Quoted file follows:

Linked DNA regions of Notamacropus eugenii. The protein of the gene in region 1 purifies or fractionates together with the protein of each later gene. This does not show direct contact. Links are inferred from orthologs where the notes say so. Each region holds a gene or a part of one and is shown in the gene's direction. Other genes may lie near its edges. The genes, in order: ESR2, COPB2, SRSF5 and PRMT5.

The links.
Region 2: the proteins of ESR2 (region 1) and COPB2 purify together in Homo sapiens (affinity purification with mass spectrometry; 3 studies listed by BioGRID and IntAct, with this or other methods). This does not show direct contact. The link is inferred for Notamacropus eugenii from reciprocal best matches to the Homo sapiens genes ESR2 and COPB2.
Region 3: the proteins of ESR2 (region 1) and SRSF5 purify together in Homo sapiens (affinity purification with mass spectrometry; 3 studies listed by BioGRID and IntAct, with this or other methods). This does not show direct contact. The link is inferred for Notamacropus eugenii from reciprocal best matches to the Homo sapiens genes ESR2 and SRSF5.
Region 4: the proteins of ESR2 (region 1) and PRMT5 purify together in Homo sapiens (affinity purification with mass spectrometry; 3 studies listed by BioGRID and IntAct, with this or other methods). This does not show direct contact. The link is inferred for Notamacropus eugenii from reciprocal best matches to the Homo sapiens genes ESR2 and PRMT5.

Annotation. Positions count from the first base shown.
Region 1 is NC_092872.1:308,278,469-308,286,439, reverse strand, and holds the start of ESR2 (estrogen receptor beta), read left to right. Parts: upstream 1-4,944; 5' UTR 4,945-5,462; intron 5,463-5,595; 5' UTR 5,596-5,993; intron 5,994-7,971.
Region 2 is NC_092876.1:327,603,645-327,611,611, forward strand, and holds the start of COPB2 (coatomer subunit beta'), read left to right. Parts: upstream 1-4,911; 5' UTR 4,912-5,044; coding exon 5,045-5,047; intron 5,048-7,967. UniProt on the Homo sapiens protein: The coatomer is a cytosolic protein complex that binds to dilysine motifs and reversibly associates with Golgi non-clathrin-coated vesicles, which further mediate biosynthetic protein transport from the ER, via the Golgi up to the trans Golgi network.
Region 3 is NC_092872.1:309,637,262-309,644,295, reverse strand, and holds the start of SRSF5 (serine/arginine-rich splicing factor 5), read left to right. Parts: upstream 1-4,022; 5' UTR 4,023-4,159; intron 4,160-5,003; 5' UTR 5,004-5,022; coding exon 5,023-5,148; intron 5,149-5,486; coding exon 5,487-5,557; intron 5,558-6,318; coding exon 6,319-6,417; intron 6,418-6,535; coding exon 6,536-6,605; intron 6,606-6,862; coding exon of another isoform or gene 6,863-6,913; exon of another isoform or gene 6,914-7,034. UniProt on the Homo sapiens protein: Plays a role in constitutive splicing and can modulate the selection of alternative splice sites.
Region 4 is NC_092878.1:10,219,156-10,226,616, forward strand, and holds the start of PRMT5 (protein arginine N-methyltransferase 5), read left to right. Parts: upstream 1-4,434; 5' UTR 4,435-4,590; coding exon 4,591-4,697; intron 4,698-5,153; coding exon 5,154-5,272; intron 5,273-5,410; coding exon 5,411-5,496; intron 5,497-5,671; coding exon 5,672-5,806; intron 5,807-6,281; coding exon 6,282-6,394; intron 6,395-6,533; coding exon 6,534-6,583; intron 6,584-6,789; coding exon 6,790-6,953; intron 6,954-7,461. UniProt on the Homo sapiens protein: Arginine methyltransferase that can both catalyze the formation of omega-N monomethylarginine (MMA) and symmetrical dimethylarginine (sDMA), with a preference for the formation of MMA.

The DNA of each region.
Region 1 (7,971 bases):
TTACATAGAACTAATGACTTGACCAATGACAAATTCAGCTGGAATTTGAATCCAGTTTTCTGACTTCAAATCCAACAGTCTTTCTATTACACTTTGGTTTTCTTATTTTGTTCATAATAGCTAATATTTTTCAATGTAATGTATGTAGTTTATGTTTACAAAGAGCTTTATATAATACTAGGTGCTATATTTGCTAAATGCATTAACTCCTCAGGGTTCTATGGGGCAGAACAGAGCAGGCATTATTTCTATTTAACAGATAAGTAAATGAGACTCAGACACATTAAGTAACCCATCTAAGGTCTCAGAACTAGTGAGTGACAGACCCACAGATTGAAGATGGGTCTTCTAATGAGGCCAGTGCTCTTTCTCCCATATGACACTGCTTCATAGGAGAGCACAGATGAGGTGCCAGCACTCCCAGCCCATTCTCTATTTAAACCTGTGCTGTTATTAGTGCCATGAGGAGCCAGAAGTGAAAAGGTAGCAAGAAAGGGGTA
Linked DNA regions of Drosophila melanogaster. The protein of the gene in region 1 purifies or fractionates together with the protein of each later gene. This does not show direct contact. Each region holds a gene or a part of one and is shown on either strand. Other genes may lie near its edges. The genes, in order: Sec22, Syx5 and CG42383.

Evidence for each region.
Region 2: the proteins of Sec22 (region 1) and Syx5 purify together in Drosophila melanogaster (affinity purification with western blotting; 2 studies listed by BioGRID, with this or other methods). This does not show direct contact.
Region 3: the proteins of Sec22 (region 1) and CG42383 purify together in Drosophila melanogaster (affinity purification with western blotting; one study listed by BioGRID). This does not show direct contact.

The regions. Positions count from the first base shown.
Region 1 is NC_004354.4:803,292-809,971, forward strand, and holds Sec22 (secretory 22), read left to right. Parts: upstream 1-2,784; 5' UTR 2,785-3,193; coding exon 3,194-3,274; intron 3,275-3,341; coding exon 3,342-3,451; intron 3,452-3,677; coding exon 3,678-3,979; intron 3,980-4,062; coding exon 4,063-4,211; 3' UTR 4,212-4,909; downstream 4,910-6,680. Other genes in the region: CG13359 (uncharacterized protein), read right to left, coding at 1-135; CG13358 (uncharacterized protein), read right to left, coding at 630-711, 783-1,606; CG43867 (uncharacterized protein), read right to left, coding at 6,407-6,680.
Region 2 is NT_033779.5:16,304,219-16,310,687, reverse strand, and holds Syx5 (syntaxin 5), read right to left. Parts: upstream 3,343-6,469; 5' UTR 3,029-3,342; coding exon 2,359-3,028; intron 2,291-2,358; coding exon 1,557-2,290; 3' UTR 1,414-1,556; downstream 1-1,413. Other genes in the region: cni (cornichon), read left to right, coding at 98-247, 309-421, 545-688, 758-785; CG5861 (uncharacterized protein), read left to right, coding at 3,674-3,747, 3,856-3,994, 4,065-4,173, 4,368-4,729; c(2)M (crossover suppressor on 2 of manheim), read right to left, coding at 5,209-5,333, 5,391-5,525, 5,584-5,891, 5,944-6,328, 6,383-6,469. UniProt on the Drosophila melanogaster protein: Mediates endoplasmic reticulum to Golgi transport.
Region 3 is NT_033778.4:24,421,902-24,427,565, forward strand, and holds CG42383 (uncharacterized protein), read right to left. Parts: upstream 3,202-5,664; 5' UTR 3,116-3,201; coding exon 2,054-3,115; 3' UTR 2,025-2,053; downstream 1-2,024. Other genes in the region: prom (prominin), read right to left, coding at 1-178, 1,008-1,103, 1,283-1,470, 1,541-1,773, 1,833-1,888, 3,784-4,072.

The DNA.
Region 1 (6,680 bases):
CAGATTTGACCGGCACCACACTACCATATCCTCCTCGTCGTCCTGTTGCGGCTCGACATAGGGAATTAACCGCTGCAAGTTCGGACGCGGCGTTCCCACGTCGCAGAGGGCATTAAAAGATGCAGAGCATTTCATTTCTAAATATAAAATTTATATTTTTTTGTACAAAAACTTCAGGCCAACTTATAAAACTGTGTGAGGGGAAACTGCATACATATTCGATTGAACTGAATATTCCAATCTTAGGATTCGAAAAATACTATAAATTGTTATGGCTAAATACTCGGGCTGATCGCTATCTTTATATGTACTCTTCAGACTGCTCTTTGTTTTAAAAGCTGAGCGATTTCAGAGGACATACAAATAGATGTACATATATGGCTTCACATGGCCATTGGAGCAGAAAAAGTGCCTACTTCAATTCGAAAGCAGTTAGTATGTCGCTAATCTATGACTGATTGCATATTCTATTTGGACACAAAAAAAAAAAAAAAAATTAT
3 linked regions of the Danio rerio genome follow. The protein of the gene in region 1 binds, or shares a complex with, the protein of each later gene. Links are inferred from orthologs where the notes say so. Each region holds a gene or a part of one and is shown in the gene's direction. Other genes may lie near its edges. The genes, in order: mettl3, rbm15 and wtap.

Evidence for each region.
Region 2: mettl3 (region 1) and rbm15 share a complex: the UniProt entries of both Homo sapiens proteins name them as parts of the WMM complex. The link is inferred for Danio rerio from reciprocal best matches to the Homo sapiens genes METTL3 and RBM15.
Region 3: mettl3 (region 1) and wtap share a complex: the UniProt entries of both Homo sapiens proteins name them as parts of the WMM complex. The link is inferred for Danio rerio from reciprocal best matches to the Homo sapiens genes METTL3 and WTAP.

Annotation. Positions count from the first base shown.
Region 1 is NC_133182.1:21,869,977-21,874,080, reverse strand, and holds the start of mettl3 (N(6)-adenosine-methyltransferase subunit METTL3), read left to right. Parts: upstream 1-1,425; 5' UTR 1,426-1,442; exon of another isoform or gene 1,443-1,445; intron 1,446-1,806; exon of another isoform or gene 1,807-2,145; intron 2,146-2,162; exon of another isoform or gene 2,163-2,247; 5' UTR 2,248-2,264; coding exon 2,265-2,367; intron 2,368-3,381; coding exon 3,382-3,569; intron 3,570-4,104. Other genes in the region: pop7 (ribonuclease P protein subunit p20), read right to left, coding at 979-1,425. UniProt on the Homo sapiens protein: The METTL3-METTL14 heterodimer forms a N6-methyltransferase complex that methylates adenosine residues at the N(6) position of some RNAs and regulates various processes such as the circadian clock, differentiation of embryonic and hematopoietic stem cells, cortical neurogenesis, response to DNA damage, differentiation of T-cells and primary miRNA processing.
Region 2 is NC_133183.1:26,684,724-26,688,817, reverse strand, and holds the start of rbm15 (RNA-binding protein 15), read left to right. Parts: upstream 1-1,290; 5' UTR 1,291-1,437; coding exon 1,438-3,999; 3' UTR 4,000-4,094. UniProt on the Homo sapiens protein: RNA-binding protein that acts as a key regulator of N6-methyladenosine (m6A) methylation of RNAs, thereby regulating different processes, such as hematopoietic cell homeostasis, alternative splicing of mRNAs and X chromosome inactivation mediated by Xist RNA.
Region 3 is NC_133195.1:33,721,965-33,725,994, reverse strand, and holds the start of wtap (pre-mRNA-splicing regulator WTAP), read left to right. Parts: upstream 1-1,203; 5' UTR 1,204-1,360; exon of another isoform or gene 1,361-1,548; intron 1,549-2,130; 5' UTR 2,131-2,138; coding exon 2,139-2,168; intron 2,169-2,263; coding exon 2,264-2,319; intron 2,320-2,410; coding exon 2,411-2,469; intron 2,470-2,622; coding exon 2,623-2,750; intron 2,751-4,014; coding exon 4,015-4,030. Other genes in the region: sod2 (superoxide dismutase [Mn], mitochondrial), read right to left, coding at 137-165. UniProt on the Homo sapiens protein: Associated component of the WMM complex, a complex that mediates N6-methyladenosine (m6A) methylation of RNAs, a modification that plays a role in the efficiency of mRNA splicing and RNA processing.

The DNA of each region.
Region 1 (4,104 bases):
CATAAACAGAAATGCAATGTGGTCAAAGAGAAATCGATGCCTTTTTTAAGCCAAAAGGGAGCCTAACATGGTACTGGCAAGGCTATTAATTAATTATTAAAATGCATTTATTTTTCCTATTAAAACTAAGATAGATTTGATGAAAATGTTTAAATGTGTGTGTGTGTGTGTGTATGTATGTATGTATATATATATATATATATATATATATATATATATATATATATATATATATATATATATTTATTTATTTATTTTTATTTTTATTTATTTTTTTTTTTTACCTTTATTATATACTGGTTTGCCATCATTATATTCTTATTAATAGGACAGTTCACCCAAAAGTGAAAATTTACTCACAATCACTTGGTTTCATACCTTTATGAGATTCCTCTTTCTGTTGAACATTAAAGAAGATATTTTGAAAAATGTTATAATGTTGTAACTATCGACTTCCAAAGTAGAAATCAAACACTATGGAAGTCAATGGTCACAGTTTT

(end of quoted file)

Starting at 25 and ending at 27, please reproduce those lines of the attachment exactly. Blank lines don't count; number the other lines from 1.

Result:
3 linked regions of the Danio rerio genome follow. The protein of the gene in region 1 binds, or shares a complex with, the protein of each later gene. Links are inferred from orthologs where the notes say so. Each region holds a gene or a part of one and is shown in the gene's direction. Other genes may lie near its edges. The genes, in order: mettl3, rbm15 and wtap.

Evidence for each region.
Region 2: mettl3 (region 1) and rbm15 share a complex: the UniProt entries of both Homo sapiens proteins name them as parts of the WMM complex. The link is inferred for Danio rerio from reciprocal best matches to the Homo sapiens genes METTL3 and RBM15.